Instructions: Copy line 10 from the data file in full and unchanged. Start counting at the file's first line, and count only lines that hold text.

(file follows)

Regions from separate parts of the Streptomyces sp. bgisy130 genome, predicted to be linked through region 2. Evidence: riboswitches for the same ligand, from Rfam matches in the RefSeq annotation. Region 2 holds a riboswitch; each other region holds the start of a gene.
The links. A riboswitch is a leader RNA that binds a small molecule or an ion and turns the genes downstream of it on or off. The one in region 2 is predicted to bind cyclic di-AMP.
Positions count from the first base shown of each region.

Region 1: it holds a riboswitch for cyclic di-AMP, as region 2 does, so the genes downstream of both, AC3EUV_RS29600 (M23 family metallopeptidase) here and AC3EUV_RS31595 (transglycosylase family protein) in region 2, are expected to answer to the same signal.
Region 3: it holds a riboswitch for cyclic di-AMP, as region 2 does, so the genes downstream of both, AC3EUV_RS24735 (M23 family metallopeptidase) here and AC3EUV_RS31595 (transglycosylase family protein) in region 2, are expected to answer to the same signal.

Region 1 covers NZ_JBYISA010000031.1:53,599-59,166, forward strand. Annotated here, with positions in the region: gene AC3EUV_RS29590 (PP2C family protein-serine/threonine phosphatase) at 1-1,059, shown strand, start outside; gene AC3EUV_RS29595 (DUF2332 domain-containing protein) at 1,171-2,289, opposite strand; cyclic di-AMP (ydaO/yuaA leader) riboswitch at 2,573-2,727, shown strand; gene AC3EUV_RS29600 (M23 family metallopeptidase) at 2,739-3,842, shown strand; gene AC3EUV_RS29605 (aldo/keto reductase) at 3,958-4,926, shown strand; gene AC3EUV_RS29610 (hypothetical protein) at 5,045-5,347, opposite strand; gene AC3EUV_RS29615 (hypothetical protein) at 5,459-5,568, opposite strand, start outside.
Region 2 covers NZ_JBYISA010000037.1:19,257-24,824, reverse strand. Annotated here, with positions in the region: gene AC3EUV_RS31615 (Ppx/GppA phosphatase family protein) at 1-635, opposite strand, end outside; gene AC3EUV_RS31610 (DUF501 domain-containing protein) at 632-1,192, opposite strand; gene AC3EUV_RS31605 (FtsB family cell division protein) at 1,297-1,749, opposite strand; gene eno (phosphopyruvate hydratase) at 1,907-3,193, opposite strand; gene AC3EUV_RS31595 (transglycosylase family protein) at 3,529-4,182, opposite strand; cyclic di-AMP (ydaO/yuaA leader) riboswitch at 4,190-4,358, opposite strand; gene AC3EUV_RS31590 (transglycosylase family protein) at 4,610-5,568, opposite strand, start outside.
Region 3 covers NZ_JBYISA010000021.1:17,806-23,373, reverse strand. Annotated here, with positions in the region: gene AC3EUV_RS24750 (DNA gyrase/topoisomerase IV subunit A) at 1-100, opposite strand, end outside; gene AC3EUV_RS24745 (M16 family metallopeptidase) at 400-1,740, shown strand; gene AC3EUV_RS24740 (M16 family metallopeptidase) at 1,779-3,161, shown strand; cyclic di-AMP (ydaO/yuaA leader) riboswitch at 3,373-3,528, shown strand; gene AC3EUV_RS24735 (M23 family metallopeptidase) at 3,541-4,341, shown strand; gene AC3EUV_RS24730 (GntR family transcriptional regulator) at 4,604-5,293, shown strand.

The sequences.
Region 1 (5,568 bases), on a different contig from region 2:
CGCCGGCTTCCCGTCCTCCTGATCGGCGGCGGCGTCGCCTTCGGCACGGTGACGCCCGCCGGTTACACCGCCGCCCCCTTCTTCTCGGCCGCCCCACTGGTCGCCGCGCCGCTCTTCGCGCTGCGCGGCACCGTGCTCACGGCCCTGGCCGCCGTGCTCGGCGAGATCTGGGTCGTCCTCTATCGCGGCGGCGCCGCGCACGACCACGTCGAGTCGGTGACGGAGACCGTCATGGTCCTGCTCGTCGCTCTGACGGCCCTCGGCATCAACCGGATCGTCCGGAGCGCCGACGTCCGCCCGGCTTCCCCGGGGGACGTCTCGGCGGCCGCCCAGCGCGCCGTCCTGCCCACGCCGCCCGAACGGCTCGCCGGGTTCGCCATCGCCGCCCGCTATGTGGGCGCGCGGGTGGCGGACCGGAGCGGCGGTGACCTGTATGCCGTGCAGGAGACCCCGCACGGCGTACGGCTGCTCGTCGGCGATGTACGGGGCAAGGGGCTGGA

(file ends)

Region 1 (5,568 bases), on a different contig from region 2: